Retail Training Manager vs Capability by Josh Bersin

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Retail Training Director, what you are achieving has a name: Capability Academy (credits: Josh Bersin). Let’s dig into the concept of capability Academy by Josh Bersin (raised in 2021) and focus on how Retail training initiatives can be successful.

What is a Capability Academy according to Josh Bersin?

Enable people to enhance their job-related capabilities. In other terms, it is a place where people can learn, share, and develop their knowledge. In this place — ideally a digital learning platform — people discuss topics, receive feedback, collaborate with peers, and complete assignments, often under the supervision of a mentor, coach, or facilitator.

What we can learn from this definition is that a Capability academy is a very operational concept that fulfills employees with on-the-job development activities. It enables employees to grow their skills with concrete application, to collaborate / interact with peers, managers, coaches, to benefit from collective intelligence and to learn in the flow of work. In a very simple way, that summarizes well what a Retail Training Director does for its employees (internal or external). Let’s focus on how our successful Retail Training Directors are tackling their Capability Academy to make it bloom! (In regards with tips from Josh Bersin)

#1 Promise

The promise of your initiative should be clear. It should sustain the daily operations and be very concrete and « hands-on ». This involves that Retail Training department should be very knowledgeable about employee’s needs (Employee Centric). Examples of relevant promise: Your selling coach at your fingertips , Your daily ally to develop your expertise, Your skills development routine…

#2 Sponsor & Stakeholders

Forget about your HR and L&D colleagues, their role would only be supportive . Business sponsors and stakeholders are key to make it happen and to set operational goals. Successful initiatives have a strong sponsorship at a business level, whether it is the VP Sales or the CEO. It is what it takes to reach a business impact and to enhance the expertise of your sales force.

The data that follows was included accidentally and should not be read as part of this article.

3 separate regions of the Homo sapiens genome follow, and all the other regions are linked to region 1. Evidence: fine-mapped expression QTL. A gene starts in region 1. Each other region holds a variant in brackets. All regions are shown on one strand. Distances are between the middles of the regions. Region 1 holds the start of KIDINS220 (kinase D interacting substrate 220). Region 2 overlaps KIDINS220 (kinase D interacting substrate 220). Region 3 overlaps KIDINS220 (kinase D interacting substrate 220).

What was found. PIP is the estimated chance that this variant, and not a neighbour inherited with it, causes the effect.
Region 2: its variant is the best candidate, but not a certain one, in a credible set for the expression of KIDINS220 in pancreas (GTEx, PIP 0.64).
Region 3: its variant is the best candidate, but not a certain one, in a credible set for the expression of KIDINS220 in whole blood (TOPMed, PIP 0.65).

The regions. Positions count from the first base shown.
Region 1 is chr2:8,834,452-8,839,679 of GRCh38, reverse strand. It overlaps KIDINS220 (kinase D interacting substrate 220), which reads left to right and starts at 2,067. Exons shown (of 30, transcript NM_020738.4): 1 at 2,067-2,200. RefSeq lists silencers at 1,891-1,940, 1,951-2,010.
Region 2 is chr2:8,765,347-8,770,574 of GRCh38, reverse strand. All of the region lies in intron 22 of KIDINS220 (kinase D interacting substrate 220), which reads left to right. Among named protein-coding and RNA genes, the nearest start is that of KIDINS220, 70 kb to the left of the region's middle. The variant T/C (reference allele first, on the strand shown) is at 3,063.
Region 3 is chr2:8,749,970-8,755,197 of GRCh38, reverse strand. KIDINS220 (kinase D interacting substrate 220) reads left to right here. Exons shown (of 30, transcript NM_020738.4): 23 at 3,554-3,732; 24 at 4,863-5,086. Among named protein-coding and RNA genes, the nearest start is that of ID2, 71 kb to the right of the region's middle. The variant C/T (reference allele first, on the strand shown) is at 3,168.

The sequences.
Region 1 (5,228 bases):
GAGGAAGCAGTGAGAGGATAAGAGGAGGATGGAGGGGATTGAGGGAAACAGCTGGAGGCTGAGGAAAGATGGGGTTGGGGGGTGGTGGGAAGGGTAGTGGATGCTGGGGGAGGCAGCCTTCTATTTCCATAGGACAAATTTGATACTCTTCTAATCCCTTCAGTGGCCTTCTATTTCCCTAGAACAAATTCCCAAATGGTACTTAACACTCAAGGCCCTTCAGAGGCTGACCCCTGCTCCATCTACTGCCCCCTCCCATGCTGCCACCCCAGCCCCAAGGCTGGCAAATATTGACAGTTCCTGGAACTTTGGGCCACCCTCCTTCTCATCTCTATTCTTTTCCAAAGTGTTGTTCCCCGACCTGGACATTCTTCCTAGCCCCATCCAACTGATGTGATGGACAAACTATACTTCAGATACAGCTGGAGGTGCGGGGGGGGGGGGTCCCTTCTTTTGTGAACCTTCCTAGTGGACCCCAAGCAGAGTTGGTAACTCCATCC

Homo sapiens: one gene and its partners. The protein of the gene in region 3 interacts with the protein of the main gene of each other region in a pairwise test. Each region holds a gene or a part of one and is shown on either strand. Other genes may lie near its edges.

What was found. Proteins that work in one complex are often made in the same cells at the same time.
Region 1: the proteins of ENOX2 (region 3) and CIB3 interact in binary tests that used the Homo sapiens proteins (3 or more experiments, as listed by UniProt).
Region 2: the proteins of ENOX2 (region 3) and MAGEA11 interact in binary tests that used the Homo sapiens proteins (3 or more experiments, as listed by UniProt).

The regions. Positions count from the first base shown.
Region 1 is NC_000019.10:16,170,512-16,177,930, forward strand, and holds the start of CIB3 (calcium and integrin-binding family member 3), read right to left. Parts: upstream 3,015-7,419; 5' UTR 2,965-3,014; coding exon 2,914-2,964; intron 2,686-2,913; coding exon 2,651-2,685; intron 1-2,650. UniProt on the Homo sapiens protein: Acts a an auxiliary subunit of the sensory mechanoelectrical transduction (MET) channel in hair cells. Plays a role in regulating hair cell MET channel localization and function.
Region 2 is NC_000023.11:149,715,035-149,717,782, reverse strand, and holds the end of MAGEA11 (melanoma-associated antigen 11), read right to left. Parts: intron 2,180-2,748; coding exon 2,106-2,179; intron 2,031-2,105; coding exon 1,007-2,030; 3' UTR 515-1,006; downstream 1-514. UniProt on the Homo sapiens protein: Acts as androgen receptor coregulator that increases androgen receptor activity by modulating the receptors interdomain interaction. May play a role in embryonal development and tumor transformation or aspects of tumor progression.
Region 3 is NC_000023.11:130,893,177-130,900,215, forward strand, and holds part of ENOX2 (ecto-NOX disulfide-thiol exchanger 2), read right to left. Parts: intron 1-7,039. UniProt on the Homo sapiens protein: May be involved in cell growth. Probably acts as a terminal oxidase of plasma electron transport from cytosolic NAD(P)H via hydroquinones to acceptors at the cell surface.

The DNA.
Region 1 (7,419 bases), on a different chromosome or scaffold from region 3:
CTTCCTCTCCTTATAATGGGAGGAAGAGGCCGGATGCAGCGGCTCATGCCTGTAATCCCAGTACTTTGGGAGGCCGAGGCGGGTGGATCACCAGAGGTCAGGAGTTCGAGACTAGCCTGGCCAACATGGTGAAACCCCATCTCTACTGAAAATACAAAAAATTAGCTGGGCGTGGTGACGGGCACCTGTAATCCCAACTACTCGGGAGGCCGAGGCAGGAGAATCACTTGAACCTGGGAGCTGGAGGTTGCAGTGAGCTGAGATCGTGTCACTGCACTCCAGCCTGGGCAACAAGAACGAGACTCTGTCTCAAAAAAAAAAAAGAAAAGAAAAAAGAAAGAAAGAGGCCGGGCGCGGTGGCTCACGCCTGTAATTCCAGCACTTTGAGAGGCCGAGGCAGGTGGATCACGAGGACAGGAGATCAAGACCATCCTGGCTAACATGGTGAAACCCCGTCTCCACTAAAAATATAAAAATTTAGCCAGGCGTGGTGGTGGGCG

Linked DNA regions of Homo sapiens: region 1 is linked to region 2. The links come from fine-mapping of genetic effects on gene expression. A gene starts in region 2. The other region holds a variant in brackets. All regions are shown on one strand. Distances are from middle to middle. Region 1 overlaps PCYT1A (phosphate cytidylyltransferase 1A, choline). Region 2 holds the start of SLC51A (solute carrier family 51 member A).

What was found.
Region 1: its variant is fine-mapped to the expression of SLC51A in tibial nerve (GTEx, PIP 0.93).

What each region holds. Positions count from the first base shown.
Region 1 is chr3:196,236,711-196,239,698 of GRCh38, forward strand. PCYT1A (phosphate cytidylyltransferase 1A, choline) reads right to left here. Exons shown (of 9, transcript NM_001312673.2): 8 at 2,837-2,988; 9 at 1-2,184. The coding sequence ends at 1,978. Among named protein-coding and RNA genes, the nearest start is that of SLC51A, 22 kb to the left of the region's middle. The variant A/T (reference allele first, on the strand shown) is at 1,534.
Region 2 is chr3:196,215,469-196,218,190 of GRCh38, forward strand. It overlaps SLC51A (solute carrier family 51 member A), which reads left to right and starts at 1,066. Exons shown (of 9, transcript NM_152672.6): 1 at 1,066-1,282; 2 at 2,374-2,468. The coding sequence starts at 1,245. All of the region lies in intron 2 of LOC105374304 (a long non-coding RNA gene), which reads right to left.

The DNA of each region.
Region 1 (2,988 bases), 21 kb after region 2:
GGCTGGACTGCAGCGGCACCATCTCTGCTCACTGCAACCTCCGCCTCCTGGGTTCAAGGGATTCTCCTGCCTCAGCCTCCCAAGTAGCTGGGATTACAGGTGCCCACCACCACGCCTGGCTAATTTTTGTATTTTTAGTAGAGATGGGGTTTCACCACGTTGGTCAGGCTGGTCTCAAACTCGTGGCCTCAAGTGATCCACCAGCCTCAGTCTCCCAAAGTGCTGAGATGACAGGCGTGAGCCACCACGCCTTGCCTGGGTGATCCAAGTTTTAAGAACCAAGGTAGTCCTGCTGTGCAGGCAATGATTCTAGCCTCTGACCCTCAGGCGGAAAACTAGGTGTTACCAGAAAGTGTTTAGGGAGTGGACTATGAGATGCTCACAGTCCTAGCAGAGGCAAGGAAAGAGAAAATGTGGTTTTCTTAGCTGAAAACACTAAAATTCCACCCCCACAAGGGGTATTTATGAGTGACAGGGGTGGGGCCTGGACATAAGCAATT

#3 Governance

Identification of operational ambassador and definition of their role and mission, Clear statement of the initiative’s ambition and objectives. Each deployment in a retail environment requires different kinds of ambassadors. Some will be SME (Subject Matters Experts) providing you with contents, other will be on-the-floor ambassadors (whether salesforce, boutique managers, wholesaler representative…). No matter their role, they are the best promoters if involved, they should know exactly what their objectives are.

#4 Mitigate Risks

What can go wrong? Mapping out a plan in terms of human, financial, expertises resources is key for success. This involves validating all those aspects prior to launch.

#5 Define SMART KPIs

The main question being, what happens if the Retail Training initiative is not deployed. What outcomes matter most for the company? Consider engagement metrics, completion rates, business-related goals, and surveys. Defining them prior to launch enables the project to be steered accordingly. Business related goals are complex to set up but are key for C-Level involvement. Examples of KPIs: Usage, Deployment Rate, Engagement Rate, Average Basket (of learning objects), Satisfaction Rate (NPS), Customer Turnover increase, Customer Support Request…

#6 Focus on improvement cycles

Building a Retail Training initiative is never coming to an end. Continuous improvement cycles enable the initiative to always be end-user centric by answering new needs, adjust approaches…

Let’s make the Josh Bersin theory become true! To find out more: What is a Capability Academy? Here’s the answer.